He describes meals of "stinging nettles, sorrel ... and root vegetables ... with a small supply of beet syrup," but he somehow had Cognac stashed away, and was, as far as was possible, still living the life of an aristocrat, socialising with local families and even exercising horses on the beach: "Then came Froni, the white mare, wild, intractable ... I rode her bareback in my bathing trunks and managed to keep her, if with difficulty, under control."

Everything changed, however, in March 1945. A new Commandant was appointed over the islands, Admiral Friedrich Huffmeier, an ardent Nazi. Von Aufsess was summoned to a meeting, in which the admiral explained to him "his ideas for holding out in the islands for as long as possible," perhaps even after the end of the war. "It had come to his knowledge that I was not a good National Socialist." At one point, the baron, fearing his imminent arrest, actually planned an escape from Jersey with a group of islanders, but abandoned this when someone he trusted reassured him that his fears were groundless.

Von Aufsess seems to have had some plan in his mind to assassinate Huffmeier if he did attempt to hold the islands as some form of Nazi enclave when the war ended. In the end, however, his diplomatic touch may have proved more effective than a pistol. "The admiral, in a feat of silly pique and pride, at first threatened to fire on the English ships when they arrived a few hours ahead of the agreed time ... the admiral surrendered without, as he had threatened, blowing up all the arms and ammunition ... But his intentions came perilously close to being put into effect."

HMS Bulldog, one of the two Royal Navy warships sent to liberate the Channel Islands on 9th May, 1945. Photo: Imperial War Museum, FL1817 (image is in the Public Domain).

Of course, the full truth is unknowable. Despite his protestations that the diaries were purely personal, Von Aufsess is at pains to emphasise his anti-Nazi credentials, and to record each and every act of opposition to Huffmeier and the Nazi regime. By the time he started keeping the diaries, he had certainly concluded that an allied victory was inevitable, and he may, if only subconsciously, have been preparing the grounds for his defence in a trial that was never to come about. For all of this, the diaries are fascinating account of the political and psychological dimensions of an extraordinary moment in history.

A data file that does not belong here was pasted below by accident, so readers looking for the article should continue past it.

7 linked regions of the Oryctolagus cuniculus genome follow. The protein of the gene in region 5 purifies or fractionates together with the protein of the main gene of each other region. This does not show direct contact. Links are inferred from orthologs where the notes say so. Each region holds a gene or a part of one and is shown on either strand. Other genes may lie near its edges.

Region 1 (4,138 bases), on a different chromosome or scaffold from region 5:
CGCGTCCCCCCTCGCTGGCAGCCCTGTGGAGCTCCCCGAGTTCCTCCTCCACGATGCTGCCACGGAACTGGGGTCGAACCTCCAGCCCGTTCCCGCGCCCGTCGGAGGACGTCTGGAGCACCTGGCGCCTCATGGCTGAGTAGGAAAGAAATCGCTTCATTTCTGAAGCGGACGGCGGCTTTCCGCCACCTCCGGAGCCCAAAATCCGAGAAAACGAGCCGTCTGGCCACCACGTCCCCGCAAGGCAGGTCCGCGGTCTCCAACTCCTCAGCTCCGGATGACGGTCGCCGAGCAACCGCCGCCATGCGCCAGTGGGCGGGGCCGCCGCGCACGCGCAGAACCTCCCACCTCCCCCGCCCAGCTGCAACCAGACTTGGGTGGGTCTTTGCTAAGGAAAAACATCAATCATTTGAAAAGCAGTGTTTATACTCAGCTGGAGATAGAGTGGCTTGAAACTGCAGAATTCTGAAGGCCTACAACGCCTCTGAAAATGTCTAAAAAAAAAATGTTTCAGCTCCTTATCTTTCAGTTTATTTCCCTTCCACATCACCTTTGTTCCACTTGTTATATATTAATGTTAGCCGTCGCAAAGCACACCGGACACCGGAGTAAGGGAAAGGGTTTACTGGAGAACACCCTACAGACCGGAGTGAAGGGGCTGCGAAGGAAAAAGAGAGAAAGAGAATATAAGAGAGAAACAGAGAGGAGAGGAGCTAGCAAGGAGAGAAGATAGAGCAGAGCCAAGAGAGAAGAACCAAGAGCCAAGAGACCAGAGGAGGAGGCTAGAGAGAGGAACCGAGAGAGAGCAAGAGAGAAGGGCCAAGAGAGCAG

Mark Patton blogs regularly on aspects of history and literature at http://mark-patton.blogspot.co.uk. His novels, Undreamed Shores, An Accidental King and Omphalos, are published by Crooked Cat Publications, and can be purchased from Amazon UK or Amazon USA.

3 comments:

  1. Fascinating. Who was his wife? Why was she suspected of complicity in the 20th of July Plot? (I presume family connections or was she working for the OKH as so many aristocratic women did?

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  2. I haven't been able to find out much about her, I'm afraid. I have seen a reference to the fact that, following the attempt on Hitler's life, she was overheard to say that it was a pity it had not succeeded. Perhaps that was enough to get her arrested. She was imprisoned, but the guards all ran away as the Red Army approached, leaving her free.

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  3. I recommend seeing the movie "Another Mother's Son" about resisters who ended up in death camps. Very powerful fact based movie. Twenty of the resisters died.